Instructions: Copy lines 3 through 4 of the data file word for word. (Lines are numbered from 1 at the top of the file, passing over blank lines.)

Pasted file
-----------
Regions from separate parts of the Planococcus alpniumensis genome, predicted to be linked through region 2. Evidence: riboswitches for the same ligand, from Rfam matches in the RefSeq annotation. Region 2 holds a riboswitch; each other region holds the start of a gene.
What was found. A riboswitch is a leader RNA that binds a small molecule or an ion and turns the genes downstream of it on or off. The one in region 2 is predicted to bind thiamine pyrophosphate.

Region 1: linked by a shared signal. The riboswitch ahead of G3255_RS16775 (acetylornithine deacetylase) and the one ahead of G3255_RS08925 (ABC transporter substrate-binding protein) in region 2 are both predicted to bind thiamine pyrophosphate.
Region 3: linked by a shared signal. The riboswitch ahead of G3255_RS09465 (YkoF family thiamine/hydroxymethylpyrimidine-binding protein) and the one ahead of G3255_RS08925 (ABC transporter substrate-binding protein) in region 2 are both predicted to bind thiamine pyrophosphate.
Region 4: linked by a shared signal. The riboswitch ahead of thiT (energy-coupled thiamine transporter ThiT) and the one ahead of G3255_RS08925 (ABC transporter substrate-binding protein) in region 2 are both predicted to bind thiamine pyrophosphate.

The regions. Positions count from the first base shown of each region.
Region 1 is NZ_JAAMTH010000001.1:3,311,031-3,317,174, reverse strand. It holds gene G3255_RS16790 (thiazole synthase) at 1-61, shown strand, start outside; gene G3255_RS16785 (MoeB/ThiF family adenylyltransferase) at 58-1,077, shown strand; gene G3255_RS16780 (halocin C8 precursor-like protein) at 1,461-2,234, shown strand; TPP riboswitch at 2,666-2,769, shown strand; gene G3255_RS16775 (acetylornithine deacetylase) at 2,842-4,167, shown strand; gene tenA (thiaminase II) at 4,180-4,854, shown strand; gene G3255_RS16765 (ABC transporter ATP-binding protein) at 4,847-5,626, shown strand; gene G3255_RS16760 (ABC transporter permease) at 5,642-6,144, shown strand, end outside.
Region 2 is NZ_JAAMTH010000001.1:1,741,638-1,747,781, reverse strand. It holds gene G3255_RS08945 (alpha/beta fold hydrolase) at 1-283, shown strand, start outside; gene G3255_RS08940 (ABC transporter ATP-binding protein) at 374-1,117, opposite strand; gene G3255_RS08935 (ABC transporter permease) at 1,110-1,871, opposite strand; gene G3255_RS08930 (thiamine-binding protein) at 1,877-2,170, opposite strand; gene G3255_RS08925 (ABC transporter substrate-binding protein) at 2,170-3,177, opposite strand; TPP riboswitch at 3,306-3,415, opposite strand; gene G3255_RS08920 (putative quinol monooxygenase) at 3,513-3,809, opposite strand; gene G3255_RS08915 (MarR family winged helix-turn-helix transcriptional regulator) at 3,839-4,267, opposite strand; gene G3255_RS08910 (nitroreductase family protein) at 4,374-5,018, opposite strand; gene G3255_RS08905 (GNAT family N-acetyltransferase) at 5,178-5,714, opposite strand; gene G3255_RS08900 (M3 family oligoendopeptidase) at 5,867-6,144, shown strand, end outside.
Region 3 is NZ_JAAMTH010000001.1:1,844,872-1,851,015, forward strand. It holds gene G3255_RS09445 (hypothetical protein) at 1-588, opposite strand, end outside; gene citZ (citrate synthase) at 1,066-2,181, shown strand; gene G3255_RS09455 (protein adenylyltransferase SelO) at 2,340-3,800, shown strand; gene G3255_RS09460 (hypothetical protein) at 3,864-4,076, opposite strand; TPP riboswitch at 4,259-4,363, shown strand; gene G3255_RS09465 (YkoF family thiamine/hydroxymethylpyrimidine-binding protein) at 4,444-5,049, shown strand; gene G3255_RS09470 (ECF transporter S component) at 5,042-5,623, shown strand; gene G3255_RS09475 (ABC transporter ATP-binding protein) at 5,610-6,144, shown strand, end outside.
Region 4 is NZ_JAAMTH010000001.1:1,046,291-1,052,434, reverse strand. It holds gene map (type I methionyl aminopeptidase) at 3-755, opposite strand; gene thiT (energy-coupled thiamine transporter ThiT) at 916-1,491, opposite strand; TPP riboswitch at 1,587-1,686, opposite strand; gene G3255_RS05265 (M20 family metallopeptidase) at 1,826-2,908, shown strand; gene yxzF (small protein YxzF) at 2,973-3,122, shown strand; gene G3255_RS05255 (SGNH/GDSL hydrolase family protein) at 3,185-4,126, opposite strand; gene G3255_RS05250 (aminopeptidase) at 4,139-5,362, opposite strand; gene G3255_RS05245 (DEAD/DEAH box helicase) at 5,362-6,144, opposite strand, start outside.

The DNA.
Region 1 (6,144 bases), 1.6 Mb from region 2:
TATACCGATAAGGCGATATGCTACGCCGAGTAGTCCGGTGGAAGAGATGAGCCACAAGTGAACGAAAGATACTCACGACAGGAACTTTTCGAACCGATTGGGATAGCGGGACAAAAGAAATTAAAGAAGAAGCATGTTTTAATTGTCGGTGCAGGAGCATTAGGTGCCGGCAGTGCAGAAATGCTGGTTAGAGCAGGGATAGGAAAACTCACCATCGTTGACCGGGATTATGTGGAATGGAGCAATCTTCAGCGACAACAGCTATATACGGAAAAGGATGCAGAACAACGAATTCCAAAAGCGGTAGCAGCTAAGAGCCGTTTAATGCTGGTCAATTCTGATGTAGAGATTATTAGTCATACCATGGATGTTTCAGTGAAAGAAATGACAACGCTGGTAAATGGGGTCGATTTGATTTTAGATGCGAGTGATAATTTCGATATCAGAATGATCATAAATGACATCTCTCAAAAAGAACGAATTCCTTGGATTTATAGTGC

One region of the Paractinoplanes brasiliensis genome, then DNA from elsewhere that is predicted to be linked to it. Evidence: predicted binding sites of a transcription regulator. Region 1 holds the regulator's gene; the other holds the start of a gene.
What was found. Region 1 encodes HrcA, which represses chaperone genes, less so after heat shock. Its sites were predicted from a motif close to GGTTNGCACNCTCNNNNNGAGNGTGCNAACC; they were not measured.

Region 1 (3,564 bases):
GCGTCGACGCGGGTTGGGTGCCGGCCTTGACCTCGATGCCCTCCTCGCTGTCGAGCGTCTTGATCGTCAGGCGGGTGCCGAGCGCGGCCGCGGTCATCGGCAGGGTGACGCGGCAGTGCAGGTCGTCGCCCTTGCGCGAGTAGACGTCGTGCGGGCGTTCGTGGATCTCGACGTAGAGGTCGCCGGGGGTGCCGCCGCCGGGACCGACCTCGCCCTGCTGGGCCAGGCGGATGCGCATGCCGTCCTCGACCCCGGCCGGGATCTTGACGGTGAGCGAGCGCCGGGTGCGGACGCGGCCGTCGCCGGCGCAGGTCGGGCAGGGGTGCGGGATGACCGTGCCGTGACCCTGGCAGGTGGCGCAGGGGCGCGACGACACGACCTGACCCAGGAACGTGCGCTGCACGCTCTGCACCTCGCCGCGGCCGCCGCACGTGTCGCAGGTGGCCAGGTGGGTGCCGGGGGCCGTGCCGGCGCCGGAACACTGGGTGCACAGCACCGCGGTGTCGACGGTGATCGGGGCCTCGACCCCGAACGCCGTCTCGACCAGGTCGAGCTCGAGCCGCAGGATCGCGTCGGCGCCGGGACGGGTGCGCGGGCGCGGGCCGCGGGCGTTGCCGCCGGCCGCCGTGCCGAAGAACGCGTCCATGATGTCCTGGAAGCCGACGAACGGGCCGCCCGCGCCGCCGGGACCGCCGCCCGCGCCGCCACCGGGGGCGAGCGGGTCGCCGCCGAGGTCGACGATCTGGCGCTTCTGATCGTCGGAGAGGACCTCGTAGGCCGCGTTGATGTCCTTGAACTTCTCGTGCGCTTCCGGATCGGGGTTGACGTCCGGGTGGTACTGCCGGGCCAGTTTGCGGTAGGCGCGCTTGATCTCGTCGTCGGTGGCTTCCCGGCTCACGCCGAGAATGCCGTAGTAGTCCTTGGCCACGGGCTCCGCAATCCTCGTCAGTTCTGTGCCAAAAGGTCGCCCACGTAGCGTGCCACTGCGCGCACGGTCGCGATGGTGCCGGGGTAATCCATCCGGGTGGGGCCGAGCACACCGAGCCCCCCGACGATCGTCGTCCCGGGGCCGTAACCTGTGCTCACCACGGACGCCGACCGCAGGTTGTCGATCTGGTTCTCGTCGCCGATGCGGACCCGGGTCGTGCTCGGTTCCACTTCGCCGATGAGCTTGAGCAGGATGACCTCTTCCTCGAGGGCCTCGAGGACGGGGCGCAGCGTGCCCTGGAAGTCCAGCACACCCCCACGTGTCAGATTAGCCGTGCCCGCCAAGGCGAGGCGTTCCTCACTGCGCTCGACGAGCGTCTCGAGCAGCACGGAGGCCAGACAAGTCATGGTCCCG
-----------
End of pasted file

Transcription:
Region 1: linked by a shared signal. The riboswitch ahead of G3255_RS16775 (acetylornithine deacetylase) and the one ahead of G3255_RS08925 (ABC transporter substrate-binding protein) in region 2 are both predicted to bind thiamine pyrophosphate.
Region 3: linked by a shared signal. The riboswitch ahead of G3255_RS09465 (YkoF family thiamine/hydroxymethylpyrimidine-binding protein) and the one ahead of G3255_RS08925 (ABC transporter substrate-binding protein) in region 2 are both predicted to bind thiamine pyrophosphate.